Commencement 2024: Through Adversity Comes Strength — Dr. Rajan’s PhD Journey
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Commencement 2024: Through Adversity Comes Strength — Dr. Rajan’s PhD Journey

Research was something Jenny Rajan, AuD ‘09, CCC-A, FAAA had in the back of her mind. But as an assistant professor in the University’s Osborne College of Audiology (OCA), a clinical preceptor at the Pennsylvania Ear Institute (PEI) and faculty advisor for the Student Academy of Audiology (SAA), pursuing a PhD appeared to be a daunting task for someone whose plate was already pretty full.

Jenny Ragan in commencement regalia headshotBut after speaking with Mitchell Scheiman, OD, PhD ‘16, FAAO, FCOVD, dean of Research and director of the Biomedicines program at Salus, as well as current PhD students, Dr. Rajan was encouraged to learn the program was structured to help her stay on track with the flexibility to work full time as well as help run a household that includes husband Wynn and two daughters, Sophia and Alexa.

It was indeed a tall task. But Dr. Rajan dug in, took on the challenge, and will graduate with her PhD during the University’s 128th commencement ceremony May 23, 2024, at the Kimmel Cultural Campus in Philadelphia.

She described her journey to her PhD as riding a roller coaster, with its ups and downs, twists and turns. She experienced moments of success and fulfillment as well as lower points, in which she said she needed more clarity on which direction to take.

“I was fortunate to be surrounded by people at work and home who created a supportive environment for me to be successful,” said Dr. Rajan, who has been a clinical audiologist for 22 years and in academia for more than nine years. “That was a huge motivation for me to stay focused on my teaching and patient care responsibilities while working on my research and dissertation.”

Her research topic focused on hearing health promotion in youth and she became interested in exploring preventative healthcare and the role of a pediatric audiologist.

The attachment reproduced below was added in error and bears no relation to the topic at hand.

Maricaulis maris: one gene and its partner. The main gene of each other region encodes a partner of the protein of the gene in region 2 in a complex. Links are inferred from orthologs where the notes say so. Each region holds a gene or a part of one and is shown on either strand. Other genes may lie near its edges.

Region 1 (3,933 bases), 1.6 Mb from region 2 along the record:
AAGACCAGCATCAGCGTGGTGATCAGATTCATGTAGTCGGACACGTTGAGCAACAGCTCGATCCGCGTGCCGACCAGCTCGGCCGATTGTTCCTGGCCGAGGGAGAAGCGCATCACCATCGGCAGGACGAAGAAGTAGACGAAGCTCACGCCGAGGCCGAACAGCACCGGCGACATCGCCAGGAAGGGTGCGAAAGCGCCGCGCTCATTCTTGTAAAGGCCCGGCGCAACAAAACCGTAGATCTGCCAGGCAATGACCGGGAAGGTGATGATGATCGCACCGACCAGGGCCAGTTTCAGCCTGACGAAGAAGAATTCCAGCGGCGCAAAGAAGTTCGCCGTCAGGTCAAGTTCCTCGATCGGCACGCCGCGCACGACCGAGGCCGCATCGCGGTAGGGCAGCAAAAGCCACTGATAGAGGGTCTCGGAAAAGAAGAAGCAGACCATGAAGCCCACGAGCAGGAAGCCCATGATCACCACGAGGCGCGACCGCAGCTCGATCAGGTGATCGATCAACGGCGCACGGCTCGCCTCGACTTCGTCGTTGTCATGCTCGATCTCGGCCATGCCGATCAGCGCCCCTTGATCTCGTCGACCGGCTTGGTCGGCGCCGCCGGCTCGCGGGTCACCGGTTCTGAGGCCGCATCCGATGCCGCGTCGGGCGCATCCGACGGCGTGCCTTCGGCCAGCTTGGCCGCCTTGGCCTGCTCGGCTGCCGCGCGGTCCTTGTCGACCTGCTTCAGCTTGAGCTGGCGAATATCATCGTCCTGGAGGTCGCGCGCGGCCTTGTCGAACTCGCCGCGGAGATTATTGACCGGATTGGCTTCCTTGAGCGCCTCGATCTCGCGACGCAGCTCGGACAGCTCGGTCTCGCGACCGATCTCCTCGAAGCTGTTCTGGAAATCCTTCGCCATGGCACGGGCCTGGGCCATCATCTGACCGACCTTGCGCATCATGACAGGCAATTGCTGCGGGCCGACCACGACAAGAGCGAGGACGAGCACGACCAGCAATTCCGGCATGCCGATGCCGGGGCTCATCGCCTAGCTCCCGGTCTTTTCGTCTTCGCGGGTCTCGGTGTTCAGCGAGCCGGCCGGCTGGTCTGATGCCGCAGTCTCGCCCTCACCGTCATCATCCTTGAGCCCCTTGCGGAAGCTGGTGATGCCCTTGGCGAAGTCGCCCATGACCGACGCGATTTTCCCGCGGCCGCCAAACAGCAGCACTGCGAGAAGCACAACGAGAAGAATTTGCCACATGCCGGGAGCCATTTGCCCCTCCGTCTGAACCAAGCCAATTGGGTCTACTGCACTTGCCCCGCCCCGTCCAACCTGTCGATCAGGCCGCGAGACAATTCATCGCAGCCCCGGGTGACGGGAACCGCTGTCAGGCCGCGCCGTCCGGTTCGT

But how did she find enough hours in the day to take on the additional challenge of earning a PhD while continuing to teach full time and be an integral part of her family unit? It was simply good old hard work, determination and the mental toughness to multitask at a high level.

“I would do a lot of my dissertation writing into the late hours of the night, get up earlier than usual and work through the weekends,” said Dr. Rajan, who started work on her PhD during the pandemic, which forced her to redesign her study so it could be conducted remotely. “It was quite a balancing act between family, work and school work.”

Jenny Rajan and family in DCFor those considering taking on the same type of challenge, Dr Rajan has some advice. First, maintaining self-discipline is key. Whether it was reading research articles, writing, or analyzing data, she had to intentionally carve out time in an already-busy schedule to be productive. 

Secondly, one needs to practice self-care. “It may sound cliché, but I discovered that it’s too easy to fall into the trap of not getting enough sleep, skipping exercise and opting for unhealthy eating habits when you are constantly prioritizing other obligations over your health and well-being,” said Dr. Rajan.

And, lastly, she recommends surrounding oneself with people who want to see you succeed. Having a support system is important and it will help you make it to the finish line. 

Dr. Rajan anticipates that having her PhD will allow her to expand her opportunities in academia, allowing her to become a better educator and engaging in research that will improve healthcare for her patients and the community at large. Dr. Rajan is thrilled to have accomplished her goal of securing her PhD and looks forward to walking across the stage at commencement to receive her diploma. 

“It feels surreal and incredible to  achieve something that initially seemed impossible.,” said Dr. Rajan.